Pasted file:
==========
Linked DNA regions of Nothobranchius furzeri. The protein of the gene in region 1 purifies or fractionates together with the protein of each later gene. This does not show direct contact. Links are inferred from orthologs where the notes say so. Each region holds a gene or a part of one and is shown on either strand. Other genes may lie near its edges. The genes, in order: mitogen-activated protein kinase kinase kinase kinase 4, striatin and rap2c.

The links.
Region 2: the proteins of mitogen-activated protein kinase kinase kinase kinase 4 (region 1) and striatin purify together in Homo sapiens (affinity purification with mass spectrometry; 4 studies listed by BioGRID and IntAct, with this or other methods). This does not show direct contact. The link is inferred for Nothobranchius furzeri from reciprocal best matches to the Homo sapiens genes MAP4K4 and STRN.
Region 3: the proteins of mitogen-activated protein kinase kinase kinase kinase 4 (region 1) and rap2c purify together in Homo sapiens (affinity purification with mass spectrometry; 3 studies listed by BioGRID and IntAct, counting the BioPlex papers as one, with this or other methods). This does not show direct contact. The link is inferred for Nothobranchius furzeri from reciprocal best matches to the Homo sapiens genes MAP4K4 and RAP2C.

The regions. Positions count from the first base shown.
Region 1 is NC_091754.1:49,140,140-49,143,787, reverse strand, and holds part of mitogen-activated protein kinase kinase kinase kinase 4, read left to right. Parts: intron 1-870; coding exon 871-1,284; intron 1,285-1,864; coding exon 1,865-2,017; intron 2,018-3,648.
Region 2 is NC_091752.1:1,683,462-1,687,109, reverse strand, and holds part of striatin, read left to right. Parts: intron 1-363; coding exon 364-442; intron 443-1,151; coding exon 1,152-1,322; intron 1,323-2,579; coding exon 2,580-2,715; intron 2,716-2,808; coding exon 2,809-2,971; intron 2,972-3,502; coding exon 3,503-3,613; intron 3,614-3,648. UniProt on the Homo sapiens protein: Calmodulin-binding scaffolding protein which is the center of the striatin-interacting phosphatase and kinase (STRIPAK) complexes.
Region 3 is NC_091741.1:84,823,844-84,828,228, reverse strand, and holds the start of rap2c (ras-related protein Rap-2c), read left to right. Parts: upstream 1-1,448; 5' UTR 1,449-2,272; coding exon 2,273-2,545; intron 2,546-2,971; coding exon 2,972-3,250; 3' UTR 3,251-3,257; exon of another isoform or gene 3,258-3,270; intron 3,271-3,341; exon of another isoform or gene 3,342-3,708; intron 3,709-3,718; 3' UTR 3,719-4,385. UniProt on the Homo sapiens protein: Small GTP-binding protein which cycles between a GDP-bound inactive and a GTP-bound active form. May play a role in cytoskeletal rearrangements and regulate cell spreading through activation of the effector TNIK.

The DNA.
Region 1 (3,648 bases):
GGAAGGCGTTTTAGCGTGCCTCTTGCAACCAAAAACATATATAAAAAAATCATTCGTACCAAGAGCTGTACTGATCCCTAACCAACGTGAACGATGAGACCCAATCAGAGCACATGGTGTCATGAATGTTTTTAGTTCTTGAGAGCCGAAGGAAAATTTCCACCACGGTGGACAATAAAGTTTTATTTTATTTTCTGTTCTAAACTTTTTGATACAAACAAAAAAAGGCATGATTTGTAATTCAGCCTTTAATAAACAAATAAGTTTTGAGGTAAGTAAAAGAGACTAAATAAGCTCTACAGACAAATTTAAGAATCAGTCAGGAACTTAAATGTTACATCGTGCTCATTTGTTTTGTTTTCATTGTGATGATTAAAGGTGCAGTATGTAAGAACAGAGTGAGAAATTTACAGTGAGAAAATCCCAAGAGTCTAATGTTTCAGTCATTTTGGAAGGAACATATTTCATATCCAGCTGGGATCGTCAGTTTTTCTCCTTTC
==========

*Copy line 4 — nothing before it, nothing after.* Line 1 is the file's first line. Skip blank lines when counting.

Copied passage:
Region 3: the proteins of mitogen-activated protein kinase kinase kinase kinase 4 (region 1) and rap2c purify together in Homo sapiens (affinity purification with mass spectrometry; 3 studies listed by BioGRID and IntAct, counting the BioPlex papers as one, with this or other methods). This does not show direct contact. The link is inferred for Nothobranchius furzeri from reciprocal best matches to the Homo sapiens genes MAP4K4 and RAP2C.